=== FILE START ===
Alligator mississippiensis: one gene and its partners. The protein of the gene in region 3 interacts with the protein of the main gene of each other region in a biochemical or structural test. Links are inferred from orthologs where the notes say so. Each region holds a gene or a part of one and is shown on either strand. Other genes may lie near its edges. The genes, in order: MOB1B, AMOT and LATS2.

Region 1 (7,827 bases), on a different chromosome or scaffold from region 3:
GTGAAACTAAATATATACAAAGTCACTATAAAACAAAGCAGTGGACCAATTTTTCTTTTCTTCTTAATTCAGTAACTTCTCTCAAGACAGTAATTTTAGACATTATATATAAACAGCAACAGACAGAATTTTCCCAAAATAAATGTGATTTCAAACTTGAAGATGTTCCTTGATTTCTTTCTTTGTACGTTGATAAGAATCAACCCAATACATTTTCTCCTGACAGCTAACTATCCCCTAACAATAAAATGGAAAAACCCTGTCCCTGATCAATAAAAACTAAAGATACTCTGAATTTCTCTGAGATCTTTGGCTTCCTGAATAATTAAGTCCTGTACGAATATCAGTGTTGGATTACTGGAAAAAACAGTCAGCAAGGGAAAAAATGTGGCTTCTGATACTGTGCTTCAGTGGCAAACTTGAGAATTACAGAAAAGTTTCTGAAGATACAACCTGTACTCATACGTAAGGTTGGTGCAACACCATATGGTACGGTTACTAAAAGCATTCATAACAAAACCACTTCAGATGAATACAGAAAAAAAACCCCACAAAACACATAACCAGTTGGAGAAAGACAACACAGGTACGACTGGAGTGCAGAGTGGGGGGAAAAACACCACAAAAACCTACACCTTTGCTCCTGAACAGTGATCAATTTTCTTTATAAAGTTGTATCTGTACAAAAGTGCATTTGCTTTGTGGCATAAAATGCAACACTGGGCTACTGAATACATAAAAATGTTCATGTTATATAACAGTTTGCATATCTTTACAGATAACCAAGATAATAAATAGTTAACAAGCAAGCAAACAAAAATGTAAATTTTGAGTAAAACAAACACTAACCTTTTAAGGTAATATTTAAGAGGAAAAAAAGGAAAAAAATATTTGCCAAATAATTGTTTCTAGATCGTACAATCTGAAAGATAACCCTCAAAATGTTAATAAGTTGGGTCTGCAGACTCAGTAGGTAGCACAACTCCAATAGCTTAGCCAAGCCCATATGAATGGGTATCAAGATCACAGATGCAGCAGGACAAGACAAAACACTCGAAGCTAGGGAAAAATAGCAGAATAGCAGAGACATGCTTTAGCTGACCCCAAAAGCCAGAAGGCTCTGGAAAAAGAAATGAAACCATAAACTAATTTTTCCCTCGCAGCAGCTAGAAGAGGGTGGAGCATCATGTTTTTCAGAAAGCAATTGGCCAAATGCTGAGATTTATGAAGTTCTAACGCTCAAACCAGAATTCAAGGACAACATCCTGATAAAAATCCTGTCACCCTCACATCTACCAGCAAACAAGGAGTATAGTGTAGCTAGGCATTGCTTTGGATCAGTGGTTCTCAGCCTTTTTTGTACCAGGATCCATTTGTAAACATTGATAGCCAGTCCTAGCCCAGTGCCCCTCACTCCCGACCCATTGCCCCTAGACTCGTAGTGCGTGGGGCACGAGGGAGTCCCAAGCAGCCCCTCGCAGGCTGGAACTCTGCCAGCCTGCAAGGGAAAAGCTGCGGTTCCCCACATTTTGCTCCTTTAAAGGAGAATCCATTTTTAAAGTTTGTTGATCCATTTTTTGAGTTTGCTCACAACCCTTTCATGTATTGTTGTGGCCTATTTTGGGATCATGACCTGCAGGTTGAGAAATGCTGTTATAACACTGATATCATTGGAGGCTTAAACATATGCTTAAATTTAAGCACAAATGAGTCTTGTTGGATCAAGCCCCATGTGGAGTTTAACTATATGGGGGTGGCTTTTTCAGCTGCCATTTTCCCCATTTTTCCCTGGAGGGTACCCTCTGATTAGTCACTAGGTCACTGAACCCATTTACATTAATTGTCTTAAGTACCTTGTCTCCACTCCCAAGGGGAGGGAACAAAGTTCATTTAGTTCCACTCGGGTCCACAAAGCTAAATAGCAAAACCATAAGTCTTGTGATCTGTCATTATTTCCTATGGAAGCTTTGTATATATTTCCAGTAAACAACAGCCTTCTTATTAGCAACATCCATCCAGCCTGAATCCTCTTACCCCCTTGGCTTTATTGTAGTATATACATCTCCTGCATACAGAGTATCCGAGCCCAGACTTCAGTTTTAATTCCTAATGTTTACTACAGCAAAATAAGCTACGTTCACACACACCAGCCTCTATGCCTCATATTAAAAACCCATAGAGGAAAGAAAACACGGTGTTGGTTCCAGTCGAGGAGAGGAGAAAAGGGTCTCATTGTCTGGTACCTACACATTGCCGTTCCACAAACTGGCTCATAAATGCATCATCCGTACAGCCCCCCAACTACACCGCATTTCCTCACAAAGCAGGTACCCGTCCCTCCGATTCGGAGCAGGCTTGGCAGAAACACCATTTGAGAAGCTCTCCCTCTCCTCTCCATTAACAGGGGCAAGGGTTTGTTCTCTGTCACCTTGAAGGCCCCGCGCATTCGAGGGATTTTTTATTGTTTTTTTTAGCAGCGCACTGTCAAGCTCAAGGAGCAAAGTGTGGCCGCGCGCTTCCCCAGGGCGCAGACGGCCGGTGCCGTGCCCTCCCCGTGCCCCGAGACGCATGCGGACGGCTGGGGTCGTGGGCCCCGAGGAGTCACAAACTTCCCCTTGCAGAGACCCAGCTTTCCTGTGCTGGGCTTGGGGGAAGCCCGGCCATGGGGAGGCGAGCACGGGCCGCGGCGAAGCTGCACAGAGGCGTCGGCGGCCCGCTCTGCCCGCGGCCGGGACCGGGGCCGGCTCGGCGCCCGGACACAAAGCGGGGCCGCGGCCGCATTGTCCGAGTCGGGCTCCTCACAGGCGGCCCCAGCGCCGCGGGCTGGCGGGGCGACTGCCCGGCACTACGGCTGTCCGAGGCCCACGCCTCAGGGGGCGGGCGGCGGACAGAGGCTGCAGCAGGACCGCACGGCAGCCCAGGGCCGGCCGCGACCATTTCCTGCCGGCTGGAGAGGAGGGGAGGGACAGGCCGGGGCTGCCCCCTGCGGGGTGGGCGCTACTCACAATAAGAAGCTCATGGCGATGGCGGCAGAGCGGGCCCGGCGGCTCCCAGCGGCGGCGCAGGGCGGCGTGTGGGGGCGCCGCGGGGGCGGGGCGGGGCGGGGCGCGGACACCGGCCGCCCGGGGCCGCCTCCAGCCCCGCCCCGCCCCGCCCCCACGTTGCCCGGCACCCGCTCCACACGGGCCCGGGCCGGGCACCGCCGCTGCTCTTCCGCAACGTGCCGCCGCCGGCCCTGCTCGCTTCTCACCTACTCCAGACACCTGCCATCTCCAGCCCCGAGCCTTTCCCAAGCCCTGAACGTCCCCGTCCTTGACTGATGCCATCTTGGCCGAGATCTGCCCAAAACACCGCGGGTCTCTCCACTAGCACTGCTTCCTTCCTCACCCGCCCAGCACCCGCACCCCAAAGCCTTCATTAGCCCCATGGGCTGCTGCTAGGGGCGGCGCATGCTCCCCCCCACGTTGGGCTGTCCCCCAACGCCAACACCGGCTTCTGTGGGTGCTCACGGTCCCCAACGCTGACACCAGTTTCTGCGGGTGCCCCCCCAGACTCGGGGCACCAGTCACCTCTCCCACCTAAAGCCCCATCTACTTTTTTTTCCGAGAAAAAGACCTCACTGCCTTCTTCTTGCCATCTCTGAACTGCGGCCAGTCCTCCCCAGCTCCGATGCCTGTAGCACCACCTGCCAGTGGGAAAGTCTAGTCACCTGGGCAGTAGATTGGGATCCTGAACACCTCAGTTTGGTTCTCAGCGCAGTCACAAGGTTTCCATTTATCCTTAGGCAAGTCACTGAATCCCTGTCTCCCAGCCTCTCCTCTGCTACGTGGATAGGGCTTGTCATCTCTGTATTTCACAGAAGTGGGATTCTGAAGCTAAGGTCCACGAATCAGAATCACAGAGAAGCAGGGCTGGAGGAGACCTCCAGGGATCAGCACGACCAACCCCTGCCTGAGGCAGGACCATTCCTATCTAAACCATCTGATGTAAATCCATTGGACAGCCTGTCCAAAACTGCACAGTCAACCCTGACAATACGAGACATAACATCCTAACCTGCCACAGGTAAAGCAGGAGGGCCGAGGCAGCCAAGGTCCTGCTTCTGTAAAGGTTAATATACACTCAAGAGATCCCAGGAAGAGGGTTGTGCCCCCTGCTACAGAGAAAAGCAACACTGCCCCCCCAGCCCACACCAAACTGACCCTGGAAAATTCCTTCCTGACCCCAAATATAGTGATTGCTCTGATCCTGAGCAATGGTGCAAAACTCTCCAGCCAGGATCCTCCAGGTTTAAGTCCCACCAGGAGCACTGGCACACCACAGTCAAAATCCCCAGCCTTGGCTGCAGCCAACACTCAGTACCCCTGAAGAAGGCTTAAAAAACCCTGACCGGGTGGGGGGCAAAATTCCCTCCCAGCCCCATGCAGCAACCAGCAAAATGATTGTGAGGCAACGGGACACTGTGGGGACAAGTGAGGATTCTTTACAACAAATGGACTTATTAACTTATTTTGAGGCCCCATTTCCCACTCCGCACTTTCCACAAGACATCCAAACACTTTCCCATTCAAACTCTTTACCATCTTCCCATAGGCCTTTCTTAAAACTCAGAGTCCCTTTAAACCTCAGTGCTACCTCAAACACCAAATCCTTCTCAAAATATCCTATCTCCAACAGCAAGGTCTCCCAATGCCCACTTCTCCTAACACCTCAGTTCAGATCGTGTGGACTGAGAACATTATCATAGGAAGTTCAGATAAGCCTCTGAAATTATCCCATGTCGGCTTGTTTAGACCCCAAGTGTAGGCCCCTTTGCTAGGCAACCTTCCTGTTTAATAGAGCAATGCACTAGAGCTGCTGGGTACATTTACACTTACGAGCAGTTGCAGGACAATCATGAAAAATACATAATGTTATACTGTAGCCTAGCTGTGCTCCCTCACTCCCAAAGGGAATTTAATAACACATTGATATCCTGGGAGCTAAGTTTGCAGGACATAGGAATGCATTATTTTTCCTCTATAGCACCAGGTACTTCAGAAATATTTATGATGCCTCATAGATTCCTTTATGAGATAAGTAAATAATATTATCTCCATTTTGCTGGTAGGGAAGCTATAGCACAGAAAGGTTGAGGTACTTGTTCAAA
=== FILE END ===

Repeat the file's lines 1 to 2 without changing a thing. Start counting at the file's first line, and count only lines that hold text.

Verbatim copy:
Alligator mississippiensis: one gene and its partners. The protein of the gene in region 3 interacts with the protein of the main gene of each other region in a biochemical or structural test. Links are inferred from orthologs where the notes say so. Each region holds a gene or a part of one and is shown on either strand. Other genes may lie near its edges. The genes, in order: MOB1B, AMOT and LATS2.

Region 1 (7,827 bases), on a different chromosome or scaffold from region 3: